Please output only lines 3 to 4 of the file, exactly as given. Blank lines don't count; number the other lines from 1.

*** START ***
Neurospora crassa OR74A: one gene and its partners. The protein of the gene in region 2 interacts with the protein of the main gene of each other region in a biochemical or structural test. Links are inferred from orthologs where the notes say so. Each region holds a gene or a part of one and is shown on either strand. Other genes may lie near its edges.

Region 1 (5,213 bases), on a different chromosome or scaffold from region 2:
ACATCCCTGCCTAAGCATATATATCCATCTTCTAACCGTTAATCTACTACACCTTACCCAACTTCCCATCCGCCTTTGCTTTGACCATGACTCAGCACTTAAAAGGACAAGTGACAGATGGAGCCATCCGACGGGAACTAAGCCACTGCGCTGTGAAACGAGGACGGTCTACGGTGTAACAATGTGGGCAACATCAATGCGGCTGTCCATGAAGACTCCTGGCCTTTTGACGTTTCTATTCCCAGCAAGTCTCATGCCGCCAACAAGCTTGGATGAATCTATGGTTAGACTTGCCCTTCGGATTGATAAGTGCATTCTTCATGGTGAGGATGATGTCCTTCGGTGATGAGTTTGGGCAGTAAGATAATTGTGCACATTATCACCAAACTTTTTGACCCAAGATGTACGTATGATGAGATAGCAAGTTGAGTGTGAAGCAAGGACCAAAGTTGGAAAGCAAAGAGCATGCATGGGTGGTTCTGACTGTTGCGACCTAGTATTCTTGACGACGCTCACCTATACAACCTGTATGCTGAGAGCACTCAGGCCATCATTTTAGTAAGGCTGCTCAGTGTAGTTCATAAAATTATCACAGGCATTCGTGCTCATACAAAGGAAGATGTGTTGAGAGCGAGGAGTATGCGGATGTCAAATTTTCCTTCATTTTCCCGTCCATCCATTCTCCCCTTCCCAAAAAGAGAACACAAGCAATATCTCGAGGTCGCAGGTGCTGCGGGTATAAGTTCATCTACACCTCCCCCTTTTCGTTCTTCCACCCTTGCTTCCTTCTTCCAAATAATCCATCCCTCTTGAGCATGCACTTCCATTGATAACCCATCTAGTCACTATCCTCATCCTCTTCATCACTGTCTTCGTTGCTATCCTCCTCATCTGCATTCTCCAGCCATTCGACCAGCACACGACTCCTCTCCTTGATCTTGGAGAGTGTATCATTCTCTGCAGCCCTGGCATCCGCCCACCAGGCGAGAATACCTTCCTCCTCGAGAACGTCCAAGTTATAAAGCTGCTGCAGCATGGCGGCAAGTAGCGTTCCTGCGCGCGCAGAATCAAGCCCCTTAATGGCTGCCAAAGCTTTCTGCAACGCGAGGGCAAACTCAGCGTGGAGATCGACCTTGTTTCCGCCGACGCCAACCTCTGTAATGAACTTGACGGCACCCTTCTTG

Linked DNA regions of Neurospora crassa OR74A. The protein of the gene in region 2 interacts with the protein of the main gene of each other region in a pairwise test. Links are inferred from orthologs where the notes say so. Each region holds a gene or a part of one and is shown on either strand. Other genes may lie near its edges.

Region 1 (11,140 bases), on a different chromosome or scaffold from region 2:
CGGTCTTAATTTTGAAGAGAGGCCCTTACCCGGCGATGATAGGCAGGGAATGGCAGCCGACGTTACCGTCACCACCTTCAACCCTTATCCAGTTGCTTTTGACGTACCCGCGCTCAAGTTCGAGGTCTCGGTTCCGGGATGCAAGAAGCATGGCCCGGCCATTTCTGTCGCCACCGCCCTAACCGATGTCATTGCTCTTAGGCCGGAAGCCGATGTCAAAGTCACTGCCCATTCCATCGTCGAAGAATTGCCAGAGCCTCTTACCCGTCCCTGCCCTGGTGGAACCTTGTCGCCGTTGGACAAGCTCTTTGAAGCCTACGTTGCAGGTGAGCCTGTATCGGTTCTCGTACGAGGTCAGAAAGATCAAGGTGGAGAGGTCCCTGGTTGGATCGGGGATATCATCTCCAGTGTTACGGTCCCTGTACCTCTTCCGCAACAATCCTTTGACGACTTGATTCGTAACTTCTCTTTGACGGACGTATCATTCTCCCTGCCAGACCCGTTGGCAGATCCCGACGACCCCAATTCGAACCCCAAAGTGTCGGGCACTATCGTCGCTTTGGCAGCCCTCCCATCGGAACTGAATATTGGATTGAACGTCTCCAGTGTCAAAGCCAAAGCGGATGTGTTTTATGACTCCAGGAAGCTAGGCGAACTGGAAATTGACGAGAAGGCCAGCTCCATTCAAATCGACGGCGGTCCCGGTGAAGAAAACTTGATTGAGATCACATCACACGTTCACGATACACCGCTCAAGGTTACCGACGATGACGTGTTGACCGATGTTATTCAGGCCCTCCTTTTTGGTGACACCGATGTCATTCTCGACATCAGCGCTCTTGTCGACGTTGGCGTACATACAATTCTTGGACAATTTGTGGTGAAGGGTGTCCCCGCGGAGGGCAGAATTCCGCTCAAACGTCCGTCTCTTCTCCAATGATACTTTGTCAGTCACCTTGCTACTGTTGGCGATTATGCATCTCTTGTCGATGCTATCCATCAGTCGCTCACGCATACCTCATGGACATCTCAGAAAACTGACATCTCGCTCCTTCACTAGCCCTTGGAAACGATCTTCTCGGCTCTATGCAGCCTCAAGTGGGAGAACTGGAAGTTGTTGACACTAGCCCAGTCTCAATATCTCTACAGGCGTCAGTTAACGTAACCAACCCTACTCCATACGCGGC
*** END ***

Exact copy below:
ACATCCCTGCCTAAGCATATATATCCATCTTCTAACCGTTAATCTACTACACCTTACCCAACTTCCCATCCGCCTTTGCTTTGACCATGACTCAGCACTTAAAAGGACAAGTGACAGATGGAGCCATCCGACGGGAACTAAGCCACTGCGCTGTGAAACGAGGACGGTCTACGGTGTAACAATGTGGGCAACATCAATGCGGCTGTCCATGAAGACTCCTGGCCTTTTGACGTTTCTATTCCCAGCAAGTCTCATGCCGCCAACAAGCTTGGATGAATCTATGGTTAGACTTGCCCTTCGGATTGATAAGTGCATTCTTCATGGTGAGGATGATGTCCTTCGGTGATGAGTTTGGGCAGTAAGATAATTGTGCACATTATCACCAAACTTTTTGACCCAAGATGTACGTATGATGAGATAGCAAGTTGAGTGTGAAGCAAGGACCAAAGTTGGAAAGCAAAGAGCATGCATGGGTGGTTCTGACTGTTGCGACCTAGTATTCTTGACGACGCTCACCTATACAACCTGTATGCTGAGAGCACTCAGGCCATCATTTTAGTAAGGCTGCTCAGTGTAGTTCATAAAATTATCACAGGCATTCGTGCTCATACAAAGGAAGATGTGTTGAGAGCGAGGAGTATGCGGATGTCAAATTTTCCTTCATTTTCCCGTCCATCCATTCTCCCCTTCCCAAAAAGAGAACACAAGCAATATCTCGAGGTCGCAGGTGCTGCGGGTATAAGTTCATCTACACCTCCCCCTTTTCGTTCTTCCACCCTTGCTTCCTTCTTCCAAATAATCCATCCCTCTTGAGCATGCACTTCCATTGATAACCCATCTAGTCACTATCCTCATCCTCTTCATCACTGTCTTCGTTGCTATCCTCCTCATCTGCATTCTCCAGCCATTCGACCAGCACACGACTCCTCTCCTTGATCTTGGAGAGTGTATCATTCTCTGCAGCCCTGGCATCCGCCCACCAGGCGAGAATACCTTCCTCCTCGAGAACGTCCAAGTTATAAAGCTGCTGCAGCATGGCGGCAAGTAGCGTTCCTGCGCGCGCAGAATCAAGCCCCTTAATGGCTGCCAAAGCTTTCTGCAACGCGAGGGCAAACTCAGCGTGGAGATCGACCTTGTTTCCGCCGACGCCAACCTCTGTAATGAACTTGACGGCACCCTTCTTG

Linked DNA regions of Neurospora crassa OR74A. The protein of the gene in region 2 interacts with the protein of the main gene of each other region in a pairwise test. Links are inferred from orthologs where the notes say so. Each region holds a gene or a part of one and is shown on either strand. Other genes may lie near its edges.